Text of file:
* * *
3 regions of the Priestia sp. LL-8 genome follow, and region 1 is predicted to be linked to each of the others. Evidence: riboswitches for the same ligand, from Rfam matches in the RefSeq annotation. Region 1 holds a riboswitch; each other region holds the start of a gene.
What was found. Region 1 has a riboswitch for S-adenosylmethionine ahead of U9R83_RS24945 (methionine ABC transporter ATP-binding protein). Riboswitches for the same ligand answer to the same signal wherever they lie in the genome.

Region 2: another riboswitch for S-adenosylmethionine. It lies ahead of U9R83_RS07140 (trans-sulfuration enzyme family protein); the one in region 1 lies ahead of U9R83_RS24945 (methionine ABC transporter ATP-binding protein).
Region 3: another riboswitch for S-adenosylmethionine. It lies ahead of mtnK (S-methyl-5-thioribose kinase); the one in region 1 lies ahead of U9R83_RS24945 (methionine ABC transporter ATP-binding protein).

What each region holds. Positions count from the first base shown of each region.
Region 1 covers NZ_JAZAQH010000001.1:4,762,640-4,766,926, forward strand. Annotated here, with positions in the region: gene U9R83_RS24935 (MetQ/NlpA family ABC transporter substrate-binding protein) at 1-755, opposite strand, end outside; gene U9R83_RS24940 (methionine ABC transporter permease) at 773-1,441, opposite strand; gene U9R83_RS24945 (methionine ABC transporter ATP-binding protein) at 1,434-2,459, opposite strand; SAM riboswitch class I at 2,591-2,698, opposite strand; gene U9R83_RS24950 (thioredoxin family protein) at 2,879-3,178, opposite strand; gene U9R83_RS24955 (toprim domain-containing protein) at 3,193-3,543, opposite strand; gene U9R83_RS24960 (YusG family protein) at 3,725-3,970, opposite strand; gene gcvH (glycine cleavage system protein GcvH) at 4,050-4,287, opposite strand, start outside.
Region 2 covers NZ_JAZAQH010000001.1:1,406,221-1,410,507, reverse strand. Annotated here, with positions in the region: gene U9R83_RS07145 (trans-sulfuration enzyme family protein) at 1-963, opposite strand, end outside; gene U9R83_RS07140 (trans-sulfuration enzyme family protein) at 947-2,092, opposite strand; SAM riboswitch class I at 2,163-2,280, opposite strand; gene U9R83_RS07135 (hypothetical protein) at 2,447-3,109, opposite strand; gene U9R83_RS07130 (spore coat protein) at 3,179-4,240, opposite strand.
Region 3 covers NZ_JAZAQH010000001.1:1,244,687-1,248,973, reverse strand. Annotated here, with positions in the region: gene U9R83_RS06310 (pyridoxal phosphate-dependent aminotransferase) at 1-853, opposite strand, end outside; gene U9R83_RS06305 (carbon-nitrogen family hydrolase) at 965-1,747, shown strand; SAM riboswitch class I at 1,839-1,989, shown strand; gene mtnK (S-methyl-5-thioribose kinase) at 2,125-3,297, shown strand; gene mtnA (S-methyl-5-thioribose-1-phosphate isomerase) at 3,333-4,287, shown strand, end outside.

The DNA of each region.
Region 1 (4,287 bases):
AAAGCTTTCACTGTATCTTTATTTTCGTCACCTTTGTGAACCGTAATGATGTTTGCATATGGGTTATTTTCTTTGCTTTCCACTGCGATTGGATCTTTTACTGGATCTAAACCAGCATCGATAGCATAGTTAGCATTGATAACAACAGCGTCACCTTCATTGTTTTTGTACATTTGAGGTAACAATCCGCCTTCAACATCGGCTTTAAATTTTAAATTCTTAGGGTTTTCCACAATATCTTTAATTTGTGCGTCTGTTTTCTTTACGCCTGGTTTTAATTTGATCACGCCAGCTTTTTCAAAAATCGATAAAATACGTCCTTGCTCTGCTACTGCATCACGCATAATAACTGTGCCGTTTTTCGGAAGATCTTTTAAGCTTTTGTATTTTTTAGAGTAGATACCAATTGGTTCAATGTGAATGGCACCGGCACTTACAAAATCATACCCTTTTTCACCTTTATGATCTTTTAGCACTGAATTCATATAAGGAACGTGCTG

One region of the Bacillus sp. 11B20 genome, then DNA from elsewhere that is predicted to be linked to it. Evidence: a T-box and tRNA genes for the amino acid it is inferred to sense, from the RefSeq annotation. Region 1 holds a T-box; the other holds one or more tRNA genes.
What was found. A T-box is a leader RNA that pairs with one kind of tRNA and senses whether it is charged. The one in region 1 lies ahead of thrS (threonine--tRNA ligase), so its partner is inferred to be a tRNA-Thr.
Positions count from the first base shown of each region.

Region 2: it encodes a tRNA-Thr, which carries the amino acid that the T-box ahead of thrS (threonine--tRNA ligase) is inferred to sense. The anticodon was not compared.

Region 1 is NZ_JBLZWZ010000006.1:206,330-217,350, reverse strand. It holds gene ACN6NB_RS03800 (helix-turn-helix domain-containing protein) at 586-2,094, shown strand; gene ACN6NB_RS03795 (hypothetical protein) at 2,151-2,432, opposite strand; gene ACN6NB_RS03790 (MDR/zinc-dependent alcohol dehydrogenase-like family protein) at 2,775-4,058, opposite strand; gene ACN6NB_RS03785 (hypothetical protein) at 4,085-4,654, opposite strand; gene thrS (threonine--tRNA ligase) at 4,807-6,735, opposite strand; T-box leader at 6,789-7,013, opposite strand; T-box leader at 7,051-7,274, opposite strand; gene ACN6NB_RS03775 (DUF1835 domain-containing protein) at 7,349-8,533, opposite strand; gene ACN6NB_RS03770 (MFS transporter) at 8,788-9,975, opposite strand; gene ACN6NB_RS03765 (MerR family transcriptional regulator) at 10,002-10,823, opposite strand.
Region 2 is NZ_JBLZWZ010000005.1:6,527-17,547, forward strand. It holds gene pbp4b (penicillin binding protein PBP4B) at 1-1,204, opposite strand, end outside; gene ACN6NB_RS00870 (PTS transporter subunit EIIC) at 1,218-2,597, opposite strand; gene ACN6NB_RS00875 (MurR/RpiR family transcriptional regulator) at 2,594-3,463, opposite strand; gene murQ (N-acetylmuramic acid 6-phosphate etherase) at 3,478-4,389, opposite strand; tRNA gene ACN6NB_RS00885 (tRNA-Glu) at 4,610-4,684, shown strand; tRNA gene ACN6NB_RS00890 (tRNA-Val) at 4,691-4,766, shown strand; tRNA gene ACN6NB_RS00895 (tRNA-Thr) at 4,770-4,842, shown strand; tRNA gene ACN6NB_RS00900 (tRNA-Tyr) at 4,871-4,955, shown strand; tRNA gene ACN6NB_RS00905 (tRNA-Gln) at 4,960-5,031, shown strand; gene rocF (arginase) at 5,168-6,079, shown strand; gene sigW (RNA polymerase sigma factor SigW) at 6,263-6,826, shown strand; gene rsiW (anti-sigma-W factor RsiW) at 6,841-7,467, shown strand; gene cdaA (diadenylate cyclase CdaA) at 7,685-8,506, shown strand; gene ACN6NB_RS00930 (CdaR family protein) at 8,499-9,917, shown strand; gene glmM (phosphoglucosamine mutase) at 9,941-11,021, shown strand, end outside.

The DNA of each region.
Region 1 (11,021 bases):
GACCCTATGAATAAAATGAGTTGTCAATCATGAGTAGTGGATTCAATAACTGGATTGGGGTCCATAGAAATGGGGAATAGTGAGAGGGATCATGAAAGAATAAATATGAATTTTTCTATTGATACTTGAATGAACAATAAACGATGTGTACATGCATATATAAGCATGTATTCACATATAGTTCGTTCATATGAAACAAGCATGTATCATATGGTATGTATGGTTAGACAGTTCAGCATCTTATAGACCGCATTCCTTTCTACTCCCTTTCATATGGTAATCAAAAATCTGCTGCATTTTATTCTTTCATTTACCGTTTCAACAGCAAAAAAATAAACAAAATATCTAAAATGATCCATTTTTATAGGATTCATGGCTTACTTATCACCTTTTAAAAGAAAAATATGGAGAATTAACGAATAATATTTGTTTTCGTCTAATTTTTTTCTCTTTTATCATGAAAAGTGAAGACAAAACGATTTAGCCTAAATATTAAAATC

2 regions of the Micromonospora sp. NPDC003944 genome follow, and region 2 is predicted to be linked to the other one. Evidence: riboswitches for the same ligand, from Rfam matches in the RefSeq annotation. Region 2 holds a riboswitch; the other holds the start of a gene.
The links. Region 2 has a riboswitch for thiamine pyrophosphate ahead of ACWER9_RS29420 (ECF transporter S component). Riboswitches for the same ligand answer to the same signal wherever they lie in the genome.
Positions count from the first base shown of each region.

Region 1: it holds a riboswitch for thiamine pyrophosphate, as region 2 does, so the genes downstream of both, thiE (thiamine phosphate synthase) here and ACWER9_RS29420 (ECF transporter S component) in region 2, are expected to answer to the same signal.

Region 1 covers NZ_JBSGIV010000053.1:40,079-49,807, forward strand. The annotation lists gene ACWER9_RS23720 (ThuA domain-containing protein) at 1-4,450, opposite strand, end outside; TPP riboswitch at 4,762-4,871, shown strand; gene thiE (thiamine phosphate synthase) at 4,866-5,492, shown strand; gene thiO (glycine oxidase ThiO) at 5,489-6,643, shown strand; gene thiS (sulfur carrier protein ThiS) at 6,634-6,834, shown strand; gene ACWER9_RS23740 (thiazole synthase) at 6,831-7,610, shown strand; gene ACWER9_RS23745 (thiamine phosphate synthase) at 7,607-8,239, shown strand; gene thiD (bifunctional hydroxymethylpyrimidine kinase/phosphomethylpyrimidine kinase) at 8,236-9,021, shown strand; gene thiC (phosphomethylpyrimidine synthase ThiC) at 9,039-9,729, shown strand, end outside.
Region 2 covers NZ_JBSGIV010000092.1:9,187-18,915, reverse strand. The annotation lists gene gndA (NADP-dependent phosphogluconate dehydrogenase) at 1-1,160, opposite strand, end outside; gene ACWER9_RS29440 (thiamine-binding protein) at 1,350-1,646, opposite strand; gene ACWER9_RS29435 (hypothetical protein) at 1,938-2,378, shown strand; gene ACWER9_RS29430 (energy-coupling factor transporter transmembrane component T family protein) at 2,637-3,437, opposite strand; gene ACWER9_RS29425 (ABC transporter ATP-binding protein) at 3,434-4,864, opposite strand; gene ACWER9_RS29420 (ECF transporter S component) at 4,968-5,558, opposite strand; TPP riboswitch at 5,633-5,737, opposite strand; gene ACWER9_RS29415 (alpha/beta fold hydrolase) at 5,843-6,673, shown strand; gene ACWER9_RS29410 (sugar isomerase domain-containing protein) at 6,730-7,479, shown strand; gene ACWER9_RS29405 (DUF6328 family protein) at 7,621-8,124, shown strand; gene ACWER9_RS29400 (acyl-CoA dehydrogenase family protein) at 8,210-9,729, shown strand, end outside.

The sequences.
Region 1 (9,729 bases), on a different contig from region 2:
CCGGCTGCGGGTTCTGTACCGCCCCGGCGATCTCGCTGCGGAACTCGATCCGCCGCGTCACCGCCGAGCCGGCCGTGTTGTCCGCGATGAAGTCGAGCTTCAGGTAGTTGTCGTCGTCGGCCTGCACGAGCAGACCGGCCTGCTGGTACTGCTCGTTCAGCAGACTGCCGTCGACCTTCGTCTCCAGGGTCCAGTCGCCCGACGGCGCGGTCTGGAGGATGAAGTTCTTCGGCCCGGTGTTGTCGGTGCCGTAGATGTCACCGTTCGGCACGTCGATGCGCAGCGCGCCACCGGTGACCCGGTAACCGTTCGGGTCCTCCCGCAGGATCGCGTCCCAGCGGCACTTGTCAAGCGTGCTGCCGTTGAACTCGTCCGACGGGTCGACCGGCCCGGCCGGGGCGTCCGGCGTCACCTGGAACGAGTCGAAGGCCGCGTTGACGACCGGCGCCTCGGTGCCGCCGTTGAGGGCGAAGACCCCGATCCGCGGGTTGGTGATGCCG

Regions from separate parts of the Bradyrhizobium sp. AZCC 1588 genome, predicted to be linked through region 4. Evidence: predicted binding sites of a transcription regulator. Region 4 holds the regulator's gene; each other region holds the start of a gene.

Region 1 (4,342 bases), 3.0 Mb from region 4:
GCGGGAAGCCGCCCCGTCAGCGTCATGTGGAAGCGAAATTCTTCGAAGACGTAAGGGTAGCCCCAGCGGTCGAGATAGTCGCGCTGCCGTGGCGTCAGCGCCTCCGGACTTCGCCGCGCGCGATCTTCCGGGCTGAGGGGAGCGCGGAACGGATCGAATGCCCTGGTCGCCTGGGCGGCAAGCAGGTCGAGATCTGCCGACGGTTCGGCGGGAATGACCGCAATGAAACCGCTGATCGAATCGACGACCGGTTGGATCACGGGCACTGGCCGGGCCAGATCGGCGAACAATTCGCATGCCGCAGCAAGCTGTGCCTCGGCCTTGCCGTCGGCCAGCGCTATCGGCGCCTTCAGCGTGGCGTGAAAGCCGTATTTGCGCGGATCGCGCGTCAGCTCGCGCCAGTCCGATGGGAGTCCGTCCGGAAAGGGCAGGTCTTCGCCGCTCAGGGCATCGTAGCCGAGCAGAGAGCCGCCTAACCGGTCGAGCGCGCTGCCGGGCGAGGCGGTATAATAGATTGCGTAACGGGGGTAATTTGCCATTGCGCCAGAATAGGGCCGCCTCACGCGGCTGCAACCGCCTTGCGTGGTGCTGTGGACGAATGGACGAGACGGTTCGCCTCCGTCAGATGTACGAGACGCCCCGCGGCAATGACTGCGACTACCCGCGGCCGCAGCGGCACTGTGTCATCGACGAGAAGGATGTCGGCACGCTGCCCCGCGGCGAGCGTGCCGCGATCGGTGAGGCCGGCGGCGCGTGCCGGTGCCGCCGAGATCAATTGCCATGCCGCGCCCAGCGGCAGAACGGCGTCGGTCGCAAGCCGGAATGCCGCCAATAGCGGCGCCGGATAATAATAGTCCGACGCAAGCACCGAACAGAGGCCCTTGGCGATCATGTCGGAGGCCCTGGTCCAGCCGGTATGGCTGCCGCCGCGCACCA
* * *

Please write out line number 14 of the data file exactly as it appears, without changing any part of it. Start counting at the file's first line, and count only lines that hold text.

Positions count from the first base shown of each region.